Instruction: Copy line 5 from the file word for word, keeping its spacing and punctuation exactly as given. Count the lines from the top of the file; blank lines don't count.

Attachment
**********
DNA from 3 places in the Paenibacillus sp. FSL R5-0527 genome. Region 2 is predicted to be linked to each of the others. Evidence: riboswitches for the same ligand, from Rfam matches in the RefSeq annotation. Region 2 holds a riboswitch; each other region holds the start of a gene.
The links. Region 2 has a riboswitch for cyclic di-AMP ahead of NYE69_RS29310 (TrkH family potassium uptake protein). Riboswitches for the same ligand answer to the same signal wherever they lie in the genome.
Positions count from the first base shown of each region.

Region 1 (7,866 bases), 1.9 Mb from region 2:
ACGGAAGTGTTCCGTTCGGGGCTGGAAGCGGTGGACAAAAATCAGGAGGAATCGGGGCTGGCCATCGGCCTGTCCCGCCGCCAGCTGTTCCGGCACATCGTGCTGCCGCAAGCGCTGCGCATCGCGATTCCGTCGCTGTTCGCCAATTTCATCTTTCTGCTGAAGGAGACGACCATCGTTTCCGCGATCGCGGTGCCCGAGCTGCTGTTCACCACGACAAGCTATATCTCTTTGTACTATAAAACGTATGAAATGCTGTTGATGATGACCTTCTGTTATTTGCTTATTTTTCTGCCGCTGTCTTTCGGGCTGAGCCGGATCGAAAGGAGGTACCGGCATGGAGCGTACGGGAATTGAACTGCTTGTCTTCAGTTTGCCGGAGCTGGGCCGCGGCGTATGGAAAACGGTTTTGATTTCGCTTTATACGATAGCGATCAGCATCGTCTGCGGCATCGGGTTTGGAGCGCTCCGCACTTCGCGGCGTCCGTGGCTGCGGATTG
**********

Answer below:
ACGGAAGTGTTCCGTTCGGGGCTGGAAGCGGTGGACAAAAATCAGGAGGAATCGGGGCTGGCCATCGGCCTGTCCCGCCGCCAGCTGTTCCGGCACATCGTGCTGCCGCAAGCGCTGCGCATCGCGATTCCGTCGCTGTTCGCCAATTTCATCTTTCTGCTGAAGGAGACGACCATCGTTTCCGCGATCGCGGTGCCCGAGCTGCTGTTCACCACGACAAGCTATATCTCTTTGTACTATAAAACGTATGAAATGCTGTTGATGATGACCTTCTGTTATTTGCTTATTTTTCTGCCGCTGTCTTTCGGGCTGAGCCGGATCGAAAGGAGGTACCGGCATGGAGCGTACGGGAATTGAACTGCTTGTCTTCAGTTTGCCGGAGCTGGGCCGCGGCGTATGGAAAACGGTTTTGATTTCGCTTTATACGATAGCGATCAGCATCGTCTGCGGCATCGGGTTTGGAGCGCTCCGCACTTCGCGGCGTCCGTGGCTGCGGATTG